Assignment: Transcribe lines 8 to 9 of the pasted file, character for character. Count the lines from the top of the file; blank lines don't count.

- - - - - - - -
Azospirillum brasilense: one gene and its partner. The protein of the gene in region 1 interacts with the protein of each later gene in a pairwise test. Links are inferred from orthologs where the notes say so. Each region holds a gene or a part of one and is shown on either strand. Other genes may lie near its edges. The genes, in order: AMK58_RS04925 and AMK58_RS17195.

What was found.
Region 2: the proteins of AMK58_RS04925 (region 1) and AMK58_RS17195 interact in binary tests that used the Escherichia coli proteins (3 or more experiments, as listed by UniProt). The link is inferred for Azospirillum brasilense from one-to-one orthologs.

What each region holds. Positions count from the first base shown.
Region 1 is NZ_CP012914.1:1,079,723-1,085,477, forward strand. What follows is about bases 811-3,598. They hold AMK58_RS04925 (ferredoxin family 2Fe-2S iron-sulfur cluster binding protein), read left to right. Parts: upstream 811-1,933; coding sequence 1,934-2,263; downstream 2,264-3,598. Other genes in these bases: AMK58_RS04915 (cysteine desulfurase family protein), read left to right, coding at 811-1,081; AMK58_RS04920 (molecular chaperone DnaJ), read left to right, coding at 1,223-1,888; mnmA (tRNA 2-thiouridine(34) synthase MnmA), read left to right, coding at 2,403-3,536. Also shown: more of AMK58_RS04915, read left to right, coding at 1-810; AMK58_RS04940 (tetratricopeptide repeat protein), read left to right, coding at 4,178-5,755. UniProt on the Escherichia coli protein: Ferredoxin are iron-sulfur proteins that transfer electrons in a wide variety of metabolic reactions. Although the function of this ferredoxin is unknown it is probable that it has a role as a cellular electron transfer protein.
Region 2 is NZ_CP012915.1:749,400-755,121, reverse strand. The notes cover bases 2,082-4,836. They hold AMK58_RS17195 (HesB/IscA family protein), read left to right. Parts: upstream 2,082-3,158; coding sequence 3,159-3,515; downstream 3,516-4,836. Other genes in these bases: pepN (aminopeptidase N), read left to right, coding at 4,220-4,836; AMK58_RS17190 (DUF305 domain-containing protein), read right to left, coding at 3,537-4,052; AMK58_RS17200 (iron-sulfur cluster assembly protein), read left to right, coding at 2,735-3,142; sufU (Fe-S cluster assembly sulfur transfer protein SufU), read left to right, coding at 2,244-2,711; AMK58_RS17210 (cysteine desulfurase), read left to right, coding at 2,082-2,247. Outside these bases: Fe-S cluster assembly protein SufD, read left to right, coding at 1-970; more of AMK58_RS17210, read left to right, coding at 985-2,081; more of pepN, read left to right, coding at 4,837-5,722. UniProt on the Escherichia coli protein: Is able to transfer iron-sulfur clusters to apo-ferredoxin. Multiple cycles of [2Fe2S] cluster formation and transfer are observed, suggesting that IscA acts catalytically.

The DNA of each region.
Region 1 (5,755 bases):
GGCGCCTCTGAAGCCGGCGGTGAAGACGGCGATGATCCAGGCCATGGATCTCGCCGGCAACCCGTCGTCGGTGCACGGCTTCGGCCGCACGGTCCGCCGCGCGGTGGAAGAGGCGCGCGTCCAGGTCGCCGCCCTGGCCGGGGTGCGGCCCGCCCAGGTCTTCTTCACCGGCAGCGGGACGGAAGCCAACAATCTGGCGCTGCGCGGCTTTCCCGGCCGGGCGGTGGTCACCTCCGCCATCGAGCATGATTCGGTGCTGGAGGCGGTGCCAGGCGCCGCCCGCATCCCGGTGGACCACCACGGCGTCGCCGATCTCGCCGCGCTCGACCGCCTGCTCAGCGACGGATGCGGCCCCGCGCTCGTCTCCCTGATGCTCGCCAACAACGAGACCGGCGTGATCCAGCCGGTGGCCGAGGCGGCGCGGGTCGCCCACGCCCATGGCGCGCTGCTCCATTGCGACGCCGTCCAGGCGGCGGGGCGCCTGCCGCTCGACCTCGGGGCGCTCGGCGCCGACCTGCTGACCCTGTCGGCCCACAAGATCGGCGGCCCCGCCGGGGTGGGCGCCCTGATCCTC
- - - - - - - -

Region 1 (5,755 bases):
GGCGCCTCTGAAGCCGGCGGTGAAGACGGCGATGATCCAGGCCATGGATCTCGCCGGCAACCCGTCGTCGGTGCACGGCTTCGGCCGCACGGTCCGCCGCGCGGTGGAAGAGGCGCGCGTCCAGGTCGCCGCCCTGGCCGGGGTGCGGCCCGCCCAGGTCTTCTTCACCGGCAGCGGGACGGAAGCCAACAATCTGGCGCTGCGCGGCTTTCCCGGCCGGGCGGTGGTCACCTCCGCCATCGAGCATGATTCGGTGCTGGAGGCGGTGCCAGGCGCCGCCCGCATCCCGGTGGACCACCACGGCGTCGCCGATCTCGCCGCGCTCGACCGCCTGCTCAGCGACGGATGCGGCCCCGCGCTCGTCTCCCTGATGCTCGCCAACAACGAGACCGGCGTGATCCAGCCGGTGGCCGAGGCGGCGCGGGTCGCCCACGCCCATGGCGCGCTGCTCCATTGCGACGCCGTCCAGGCGGCGGGGCGCCTGCCGCTCGACCTCGGGGCGCTCGGCGCCGACCTGCTGACCCTGTCGGCCCACAAGATCGGCGGCCCCGCCGGGGTGGGCGCCCTGATCCTC